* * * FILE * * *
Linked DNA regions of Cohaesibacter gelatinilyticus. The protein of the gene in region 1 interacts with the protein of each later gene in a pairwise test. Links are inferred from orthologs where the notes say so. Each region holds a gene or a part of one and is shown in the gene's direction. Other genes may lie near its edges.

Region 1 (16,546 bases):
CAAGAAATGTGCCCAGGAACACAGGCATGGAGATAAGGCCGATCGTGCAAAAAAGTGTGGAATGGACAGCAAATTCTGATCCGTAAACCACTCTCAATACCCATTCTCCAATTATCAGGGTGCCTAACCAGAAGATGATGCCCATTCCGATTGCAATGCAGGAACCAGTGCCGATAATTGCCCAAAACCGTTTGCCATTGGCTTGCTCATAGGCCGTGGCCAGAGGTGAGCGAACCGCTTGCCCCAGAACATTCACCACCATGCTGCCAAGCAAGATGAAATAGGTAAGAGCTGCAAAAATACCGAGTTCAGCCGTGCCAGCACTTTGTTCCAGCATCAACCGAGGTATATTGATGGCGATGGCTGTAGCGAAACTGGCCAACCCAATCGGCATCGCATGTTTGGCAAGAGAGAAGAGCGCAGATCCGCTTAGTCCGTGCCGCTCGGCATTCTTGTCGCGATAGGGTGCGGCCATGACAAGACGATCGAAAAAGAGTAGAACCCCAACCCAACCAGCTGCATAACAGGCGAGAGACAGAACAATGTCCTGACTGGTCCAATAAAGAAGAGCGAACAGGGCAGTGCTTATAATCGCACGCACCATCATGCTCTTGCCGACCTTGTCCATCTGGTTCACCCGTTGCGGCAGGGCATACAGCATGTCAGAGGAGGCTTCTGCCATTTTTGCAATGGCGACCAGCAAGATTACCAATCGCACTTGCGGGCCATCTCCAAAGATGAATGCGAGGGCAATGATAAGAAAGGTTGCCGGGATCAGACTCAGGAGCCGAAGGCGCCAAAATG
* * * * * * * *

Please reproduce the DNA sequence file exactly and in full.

Linked DNA regions of Cohaesibacter gelatinilyticus. The protein of the gene in region 1 interacts with the protein of each later gene in a pairwise test. Links are inferred from orthologs where the notes say so. Each region holds a gene or a part of one and is shown in the gene's direction. Other genes may lie near its edges.

Region 1 (16,546 bases):
CAAGAAATGTGCCCAGGAACACAGGCATGGAGATAAGGCCGATCGTGCAAAAAAGTGTGGAATGGACAGCAAATTCTGATCCGTAAACCACTCTCAATACCCATTCTCCAATTATCAGGGTGCCTAACCAGAAGATGATGCCCATTCCGATTGCAATGCAGGAACCAGTGCCGATAATTGCCCAAAACCGTTTGCCATTGGCTTGCTCATAGGCCGTGGCCAGAGGTGAGCGAACCGCTTGCCCCAGAACATTCACCACCATGCTGCCAAGCAAGATGAAATAGGTAAGAGCTGCAAAAATACCGAGTTCAGCCGTGCCAGCACTTTGTTCCAGCATCAACCGAGGTATATTGATGGCGATGGCTGTAGCGAAACTGGCCAACCCAATCGGCATCGCATGTTTGGCAAGAGAGAAGAGCGCAGATCCGCTTAGTCCGTGCCGCTCGGCATTCTTGTCGCGATAGGGTGCGGCCATGACAAGACGATCGAAAAAGAGTAGAACCCCAACCCAACCAGCTGCATAACAGGCGAGAGACAGAACAATGTCCTGACTGGTCCAATAAAGAAGAGCGAACAGGGCAGTGCTTATAATCGCACGCACCATCATGCTCTTGCCGACCTTGTCCATCTGGTTCACCCGTTGCGGCAGGGCATACAGCATGTCAGAGGAGGCTTCTGCCATTTTTGCAATGGCGACCAGCAAGATTACCAATCGCACTTGCGGGCCATCTCCAAAGATGAATGCGAGGGCAATGATAAGAAAGGTTGCCGGGATCAGACTCAGGAGCCGAAGGCGCCAAAATG